# edit to your liking
    # and particularly CHANGE the value of AWS_S3_BUCKET
    export KUBE_AWS_ZONE=eu-central-1a
    echo "setting KUBE_AWS_ZONE=$KUBE_AWS_ZONE"
    export NUM_NODES=2
    echo "setting NUM_NODES=$NUM_NODES"
    export NUM_NODES_MIN=2   # needed for autoscaling
    echo "setting NUM_NODES_MIN=$NUM_NODES_MIN"
    export NUM_NODES_MAX=5   # needed for autoscaling
    echo "setting NUM_NODES_MIN=$NUM_NODES_MAX"
    export MASTER_SIZE=m3.medium
    echo "setting MASTER_SIZE=$MASTER_SIZE"
    export NODE_SIZE=m3.medium
    echo "setting NODE_SIZE=$NODE_SIZE"
    export AWS_S3_REGION=eu-central-1
    echo "setting AWS_S3_REGION=$AWS_S3_REGION"
    export AWS_S3_BUCKET=yourProjectUniqueName-kubernetes-artifacts
    echo "setting AWS_S3_BUCKET=$AWS_S3_BUCKET"

To make kube-up actually using these variables we do

    $ sed -i '2i. ~/scripts/' ~/
    $ sed -i '2i. ~/scripts/' ~/kubernetes/cluster/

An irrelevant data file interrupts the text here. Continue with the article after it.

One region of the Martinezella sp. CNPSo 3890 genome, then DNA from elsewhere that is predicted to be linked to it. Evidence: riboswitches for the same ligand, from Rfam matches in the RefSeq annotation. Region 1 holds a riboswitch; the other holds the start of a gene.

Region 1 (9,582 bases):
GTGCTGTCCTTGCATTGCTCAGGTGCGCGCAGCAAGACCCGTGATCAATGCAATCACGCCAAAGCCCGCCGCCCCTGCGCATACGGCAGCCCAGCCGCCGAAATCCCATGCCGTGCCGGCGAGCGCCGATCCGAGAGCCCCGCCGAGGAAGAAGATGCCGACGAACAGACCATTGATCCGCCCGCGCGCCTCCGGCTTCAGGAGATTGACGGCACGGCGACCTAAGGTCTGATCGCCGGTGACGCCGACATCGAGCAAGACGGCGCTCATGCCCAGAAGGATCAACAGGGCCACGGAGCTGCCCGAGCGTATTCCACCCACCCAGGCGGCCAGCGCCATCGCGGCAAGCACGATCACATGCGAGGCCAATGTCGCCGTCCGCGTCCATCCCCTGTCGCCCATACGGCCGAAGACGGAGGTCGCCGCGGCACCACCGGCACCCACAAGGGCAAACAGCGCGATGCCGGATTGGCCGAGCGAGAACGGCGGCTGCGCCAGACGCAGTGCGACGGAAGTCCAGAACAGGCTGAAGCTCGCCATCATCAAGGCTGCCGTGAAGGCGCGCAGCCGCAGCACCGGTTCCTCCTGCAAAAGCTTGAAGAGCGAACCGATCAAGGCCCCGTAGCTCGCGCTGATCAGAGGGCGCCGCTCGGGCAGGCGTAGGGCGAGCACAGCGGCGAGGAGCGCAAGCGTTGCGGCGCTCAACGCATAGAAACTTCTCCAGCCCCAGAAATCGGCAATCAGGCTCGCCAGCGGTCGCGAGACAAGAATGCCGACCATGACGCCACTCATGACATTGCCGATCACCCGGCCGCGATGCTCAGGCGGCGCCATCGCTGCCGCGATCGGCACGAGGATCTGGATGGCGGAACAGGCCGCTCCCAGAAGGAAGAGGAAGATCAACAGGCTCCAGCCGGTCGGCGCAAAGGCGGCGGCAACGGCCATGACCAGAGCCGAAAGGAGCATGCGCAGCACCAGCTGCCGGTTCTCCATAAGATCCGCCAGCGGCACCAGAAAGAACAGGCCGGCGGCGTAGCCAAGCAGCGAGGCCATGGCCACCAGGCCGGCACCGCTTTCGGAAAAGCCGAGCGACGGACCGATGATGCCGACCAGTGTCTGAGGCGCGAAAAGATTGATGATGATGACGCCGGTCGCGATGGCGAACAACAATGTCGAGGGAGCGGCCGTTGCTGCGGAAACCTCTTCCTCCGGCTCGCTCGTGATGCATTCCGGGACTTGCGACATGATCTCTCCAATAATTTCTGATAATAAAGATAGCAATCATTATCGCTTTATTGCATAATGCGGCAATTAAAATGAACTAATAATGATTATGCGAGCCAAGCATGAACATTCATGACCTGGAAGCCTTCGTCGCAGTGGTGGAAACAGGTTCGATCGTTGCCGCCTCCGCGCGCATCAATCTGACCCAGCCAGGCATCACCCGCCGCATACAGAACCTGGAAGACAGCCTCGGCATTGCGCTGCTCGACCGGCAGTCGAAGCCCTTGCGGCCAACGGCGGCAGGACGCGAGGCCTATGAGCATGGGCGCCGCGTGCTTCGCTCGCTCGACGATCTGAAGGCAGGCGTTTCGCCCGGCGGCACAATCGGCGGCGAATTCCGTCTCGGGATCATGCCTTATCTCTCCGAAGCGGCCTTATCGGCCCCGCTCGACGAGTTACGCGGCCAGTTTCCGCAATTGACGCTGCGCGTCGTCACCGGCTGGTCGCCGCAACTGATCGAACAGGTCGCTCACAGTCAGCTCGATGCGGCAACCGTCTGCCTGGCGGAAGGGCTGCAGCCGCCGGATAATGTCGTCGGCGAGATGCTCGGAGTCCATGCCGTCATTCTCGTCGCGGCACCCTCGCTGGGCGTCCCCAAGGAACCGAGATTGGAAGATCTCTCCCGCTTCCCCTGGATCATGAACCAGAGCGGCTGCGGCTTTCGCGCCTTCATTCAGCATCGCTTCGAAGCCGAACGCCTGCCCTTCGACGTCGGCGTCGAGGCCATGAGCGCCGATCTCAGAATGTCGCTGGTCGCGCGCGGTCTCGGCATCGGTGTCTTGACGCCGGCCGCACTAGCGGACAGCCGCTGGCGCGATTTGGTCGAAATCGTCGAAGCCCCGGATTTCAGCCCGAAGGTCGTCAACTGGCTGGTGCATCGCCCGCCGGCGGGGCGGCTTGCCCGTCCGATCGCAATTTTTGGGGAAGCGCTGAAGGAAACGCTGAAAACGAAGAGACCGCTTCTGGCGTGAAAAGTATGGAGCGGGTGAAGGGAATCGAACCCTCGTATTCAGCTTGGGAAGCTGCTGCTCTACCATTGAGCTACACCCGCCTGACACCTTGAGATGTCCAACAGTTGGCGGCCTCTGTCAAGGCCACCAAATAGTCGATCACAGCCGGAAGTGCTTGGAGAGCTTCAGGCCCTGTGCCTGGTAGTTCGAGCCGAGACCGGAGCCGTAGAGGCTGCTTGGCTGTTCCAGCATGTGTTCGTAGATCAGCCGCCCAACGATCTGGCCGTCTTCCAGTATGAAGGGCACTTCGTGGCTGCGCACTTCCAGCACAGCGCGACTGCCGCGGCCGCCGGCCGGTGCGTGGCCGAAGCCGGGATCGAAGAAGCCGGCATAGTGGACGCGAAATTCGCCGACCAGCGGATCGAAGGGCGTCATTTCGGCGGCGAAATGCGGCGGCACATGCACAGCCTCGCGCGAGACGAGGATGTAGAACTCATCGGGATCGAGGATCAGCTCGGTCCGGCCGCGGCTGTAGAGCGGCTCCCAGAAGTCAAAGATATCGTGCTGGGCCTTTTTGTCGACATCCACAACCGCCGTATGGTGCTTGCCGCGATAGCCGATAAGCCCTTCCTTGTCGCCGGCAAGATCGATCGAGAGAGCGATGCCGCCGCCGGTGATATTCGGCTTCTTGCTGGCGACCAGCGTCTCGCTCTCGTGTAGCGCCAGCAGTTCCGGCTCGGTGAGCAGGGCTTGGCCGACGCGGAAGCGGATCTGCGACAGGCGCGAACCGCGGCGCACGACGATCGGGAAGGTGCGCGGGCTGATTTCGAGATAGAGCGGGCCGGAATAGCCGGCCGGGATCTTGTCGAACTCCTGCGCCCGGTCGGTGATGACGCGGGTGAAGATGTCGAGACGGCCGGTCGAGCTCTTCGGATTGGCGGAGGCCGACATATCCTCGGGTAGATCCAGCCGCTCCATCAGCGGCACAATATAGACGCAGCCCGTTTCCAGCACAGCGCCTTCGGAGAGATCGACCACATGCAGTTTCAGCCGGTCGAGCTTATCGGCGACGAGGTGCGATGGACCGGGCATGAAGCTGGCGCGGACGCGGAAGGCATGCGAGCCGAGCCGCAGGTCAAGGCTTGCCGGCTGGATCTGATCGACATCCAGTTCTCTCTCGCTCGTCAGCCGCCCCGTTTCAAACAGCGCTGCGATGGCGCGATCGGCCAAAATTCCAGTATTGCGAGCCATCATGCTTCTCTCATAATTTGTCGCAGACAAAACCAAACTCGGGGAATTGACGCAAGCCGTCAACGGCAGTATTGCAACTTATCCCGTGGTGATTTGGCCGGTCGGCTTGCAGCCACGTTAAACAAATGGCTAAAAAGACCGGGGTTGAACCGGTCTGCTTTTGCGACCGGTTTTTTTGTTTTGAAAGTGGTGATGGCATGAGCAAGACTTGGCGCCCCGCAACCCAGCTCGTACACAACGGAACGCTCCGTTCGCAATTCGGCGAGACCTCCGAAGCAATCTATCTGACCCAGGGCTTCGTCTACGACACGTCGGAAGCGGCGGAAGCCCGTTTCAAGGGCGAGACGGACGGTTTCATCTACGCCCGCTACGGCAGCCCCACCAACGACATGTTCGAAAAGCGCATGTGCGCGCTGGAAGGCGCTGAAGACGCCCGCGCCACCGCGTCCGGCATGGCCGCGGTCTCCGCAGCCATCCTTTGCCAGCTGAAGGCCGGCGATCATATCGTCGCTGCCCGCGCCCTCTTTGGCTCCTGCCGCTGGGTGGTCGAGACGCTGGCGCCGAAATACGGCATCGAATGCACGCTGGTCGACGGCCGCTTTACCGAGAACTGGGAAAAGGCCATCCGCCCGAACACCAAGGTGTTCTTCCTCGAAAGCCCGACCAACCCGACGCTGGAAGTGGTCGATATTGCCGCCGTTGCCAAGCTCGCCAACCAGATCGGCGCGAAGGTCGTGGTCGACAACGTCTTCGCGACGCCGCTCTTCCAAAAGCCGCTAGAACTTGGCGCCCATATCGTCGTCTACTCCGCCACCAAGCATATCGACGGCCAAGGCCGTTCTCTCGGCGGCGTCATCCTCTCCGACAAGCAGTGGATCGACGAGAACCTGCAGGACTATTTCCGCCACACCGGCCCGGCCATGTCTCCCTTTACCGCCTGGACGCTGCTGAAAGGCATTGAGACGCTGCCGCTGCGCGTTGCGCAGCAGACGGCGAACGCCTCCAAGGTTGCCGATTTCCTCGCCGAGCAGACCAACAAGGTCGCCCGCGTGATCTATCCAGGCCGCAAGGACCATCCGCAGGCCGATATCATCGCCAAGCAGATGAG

$ sed '/--vpc-zone-identifier/i\      --min-size ${NUM_NODES_MIN} \\' -i \
    $ sed '/--vpc-zone-identifier/i\      --max-size ${NUM_NODES_MAX} \\' -i \

To enable autoscaling later, we need the IAM role that is assigned to the minions during cluster startup to have some more permissons. Edit a file e.g. ~/as_policy.json and insert the following content (be sure to have no empty lines in the file):

        "Effect": "Allow",
        "Action": [
        "Resource": "*"

Then add the content to the policy template:

    $ cd ~ # or change to the directory where as_policy.json resides
    $ sed -i '43s|}|},|' ~/kubernetes/cluster/aws/templates/iam/kubernetes-minion-policy.json
    $ sed -i -e '43r as_policy.json' ~/kubernetes/cluster/aws/templates/iam/kubernetes-minion-policy.json

Now we are ready to start the cluster:

    $ ~/

Answer Y to the question, i.e. keep the ~/kubernetes directory, since otherwise all your previous changes will be lost. If anything fails during the process and you need to start over you need to run

$ ~/kubernetes/cluster/